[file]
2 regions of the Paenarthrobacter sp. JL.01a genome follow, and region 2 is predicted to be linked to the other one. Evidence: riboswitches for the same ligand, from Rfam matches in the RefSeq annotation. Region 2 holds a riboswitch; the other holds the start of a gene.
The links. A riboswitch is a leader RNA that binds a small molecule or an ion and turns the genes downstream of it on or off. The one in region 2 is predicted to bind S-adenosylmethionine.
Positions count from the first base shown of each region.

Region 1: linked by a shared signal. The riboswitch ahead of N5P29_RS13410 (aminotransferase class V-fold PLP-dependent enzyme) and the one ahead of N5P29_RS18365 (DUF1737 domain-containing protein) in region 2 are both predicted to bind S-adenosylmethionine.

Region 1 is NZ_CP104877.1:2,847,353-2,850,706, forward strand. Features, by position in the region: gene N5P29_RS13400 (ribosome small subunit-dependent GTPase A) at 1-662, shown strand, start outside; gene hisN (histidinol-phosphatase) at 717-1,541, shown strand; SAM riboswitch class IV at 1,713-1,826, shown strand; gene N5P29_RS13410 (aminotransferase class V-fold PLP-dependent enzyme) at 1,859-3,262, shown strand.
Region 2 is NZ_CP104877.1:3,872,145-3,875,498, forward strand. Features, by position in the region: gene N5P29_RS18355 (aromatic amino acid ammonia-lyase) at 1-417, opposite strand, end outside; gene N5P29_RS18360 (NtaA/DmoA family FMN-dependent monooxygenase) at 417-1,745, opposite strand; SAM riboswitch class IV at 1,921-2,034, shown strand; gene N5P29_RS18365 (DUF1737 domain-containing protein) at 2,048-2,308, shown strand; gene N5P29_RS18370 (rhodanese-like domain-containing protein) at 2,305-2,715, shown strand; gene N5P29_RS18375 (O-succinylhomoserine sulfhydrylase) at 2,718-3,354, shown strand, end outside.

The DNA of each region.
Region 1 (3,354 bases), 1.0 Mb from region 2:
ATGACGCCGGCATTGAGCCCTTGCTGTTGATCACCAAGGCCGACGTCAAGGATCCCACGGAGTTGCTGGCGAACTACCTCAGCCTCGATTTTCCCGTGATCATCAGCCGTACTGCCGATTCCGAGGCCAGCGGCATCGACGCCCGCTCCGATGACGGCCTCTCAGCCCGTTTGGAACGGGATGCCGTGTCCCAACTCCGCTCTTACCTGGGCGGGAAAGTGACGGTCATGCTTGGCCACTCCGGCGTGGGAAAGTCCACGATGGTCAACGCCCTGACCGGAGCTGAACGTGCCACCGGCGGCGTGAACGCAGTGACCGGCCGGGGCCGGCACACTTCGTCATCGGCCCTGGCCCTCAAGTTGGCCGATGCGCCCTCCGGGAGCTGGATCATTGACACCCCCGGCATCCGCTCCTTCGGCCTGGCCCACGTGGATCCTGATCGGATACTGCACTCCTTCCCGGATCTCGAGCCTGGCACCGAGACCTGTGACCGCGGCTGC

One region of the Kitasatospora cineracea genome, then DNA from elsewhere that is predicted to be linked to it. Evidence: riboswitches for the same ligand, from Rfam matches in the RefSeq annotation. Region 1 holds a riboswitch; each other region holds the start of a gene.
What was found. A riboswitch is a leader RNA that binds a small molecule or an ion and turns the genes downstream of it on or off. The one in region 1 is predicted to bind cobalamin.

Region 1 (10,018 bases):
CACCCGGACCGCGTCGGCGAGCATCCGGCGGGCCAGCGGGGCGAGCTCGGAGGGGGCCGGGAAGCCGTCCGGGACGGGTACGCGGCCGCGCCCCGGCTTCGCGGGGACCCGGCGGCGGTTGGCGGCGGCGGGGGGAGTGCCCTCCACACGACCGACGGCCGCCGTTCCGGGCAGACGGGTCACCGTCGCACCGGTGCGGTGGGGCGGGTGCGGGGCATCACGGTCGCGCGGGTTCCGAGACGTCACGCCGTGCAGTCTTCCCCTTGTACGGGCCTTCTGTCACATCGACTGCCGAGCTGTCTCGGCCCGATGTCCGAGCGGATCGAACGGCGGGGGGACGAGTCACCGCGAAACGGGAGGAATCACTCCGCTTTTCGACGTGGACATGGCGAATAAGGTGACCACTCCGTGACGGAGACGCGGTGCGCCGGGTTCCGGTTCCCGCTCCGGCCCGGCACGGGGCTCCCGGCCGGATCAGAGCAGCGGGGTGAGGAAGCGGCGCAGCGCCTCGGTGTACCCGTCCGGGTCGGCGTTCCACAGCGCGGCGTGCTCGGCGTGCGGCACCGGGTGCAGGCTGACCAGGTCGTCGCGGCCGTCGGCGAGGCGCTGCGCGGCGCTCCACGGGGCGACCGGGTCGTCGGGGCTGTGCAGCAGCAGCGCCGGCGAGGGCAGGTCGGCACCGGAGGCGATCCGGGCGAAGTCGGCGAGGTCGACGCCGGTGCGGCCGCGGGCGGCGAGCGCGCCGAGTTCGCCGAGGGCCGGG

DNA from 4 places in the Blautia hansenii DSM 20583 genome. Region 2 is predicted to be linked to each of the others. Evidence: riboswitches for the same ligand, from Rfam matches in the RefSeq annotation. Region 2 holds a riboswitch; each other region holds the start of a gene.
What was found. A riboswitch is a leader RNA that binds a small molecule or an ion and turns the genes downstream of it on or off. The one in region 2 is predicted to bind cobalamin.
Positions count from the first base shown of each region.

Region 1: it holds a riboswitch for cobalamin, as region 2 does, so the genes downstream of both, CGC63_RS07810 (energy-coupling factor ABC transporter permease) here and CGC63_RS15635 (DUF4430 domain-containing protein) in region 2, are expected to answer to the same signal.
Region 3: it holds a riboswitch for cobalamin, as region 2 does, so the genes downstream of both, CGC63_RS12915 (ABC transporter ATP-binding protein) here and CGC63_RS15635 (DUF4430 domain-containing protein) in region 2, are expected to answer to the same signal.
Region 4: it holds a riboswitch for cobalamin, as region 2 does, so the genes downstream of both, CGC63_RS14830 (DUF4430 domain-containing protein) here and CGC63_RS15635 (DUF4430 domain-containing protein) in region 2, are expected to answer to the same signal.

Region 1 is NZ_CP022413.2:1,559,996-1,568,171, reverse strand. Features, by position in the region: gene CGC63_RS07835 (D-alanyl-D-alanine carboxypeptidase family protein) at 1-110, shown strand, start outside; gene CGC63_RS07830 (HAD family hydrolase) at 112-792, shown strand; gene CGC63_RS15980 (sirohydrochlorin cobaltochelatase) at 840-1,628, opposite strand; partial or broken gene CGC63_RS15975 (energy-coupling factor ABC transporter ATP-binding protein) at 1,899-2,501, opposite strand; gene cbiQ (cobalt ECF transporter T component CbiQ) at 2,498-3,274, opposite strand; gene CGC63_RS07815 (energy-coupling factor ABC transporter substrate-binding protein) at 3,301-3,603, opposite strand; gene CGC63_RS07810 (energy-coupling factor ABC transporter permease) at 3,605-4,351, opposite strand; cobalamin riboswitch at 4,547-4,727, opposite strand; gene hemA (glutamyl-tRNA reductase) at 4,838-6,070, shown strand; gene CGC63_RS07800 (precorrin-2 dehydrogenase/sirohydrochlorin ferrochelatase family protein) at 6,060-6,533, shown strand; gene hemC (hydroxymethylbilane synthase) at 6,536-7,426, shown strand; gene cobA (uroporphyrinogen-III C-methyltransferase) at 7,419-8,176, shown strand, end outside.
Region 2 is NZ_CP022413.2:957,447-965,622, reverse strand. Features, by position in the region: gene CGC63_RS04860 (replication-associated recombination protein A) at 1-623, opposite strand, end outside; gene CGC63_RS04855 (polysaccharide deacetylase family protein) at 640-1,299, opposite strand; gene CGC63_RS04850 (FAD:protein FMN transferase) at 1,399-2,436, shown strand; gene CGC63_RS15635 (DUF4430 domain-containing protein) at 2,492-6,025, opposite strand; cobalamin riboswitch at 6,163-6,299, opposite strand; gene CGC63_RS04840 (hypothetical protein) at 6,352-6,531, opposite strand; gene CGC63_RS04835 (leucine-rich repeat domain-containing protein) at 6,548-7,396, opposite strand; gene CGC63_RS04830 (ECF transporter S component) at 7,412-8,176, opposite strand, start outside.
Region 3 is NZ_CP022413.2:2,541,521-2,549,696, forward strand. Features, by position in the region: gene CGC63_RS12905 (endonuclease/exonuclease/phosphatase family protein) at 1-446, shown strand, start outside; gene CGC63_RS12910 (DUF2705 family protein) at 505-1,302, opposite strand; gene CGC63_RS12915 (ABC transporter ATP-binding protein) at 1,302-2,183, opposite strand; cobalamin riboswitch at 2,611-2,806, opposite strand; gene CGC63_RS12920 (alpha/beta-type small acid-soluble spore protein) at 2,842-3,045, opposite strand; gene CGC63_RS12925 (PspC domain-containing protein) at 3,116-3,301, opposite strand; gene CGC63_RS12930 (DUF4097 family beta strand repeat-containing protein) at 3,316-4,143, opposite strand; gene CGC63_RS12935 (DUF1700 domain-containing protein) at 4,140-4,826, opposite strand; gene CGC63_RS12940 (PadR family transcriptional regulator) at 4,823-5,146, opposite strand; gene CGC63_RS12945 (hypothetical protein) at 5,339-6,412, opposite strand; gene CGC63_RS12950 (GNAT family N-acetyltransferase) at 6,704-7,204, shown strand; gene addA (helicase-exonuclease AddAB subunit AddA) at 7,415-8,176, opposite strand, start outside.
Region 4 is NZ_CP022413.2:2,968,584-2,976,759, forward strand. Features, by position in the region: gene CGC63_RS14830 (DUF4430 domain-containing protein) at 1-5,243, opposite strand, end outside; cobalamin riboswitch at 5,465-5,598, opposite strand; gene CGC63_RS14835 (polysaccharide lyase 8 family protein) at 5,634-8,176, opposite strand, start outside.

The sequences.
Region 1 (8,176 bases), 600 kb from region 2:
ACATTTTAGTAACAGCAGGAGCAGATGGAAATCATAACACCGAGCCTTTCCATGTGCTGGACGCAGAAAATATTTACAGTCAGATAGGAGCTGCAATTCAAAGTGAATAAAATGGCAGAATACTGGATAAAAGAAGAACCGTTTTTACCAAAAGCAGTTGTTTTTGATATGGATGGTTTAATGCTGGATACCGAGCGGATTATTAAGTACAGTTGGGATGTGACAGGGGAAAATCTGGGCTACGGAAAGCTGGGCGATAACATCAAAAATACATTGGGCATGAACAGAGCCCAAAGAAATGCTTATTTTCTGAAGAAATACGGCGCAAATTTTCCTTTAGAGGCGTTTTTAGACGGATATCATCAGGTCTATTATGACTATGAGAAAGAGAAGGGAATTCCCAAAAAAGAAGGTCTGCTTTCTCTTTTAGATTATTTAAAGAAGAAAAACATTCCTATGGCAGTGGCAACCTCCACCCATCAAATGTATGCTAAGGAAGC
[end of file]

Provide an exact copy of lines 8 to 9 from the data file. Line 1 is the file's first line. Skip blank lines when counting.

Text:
Region 1 (3,354 bases), 1.0 Mb from region 2:
ATGACGCCGGCATTGAGCCCTTGCTGTTGATCACCAAGGCCGACGTCAAGGATCCCACGGAGTTGCTGGCGAACTACCTCAGCCTCGATTTTCCCGTGATCATCAGCCGTACTGCCGATTCCGAGGCCAGCGGCATCGACGCCCGCTCCGATGACGGCCTCTCAGCCCGTTTGGAACGGGATGCCGTGTCCCAACTCCGCTCTTACCTGGGCGGGAAAGTGACGGTCATGCTTGGCCACTCCGGCGTGGGAAAGTCCACGATGGTCAACGCCCTGACCGGAGCTGAACGTGCCACCGGCGGCGTGAACGCAGTGACCGGCCGGGGCCGGCACACTTCGTCATCGGCCCTGGCCCTCAAGTTGGCCGATGCGCCCTCCGGGAGCTGGATCATTGACACCCCCGGCATCCGCTCCTTCGGCCTGGCCCACGTGGATCCTGATCGGATACTGCACTCCTTCCCGGATCTCGAGCCTGGCACCGAGACCTGTGACCGCGGCTGC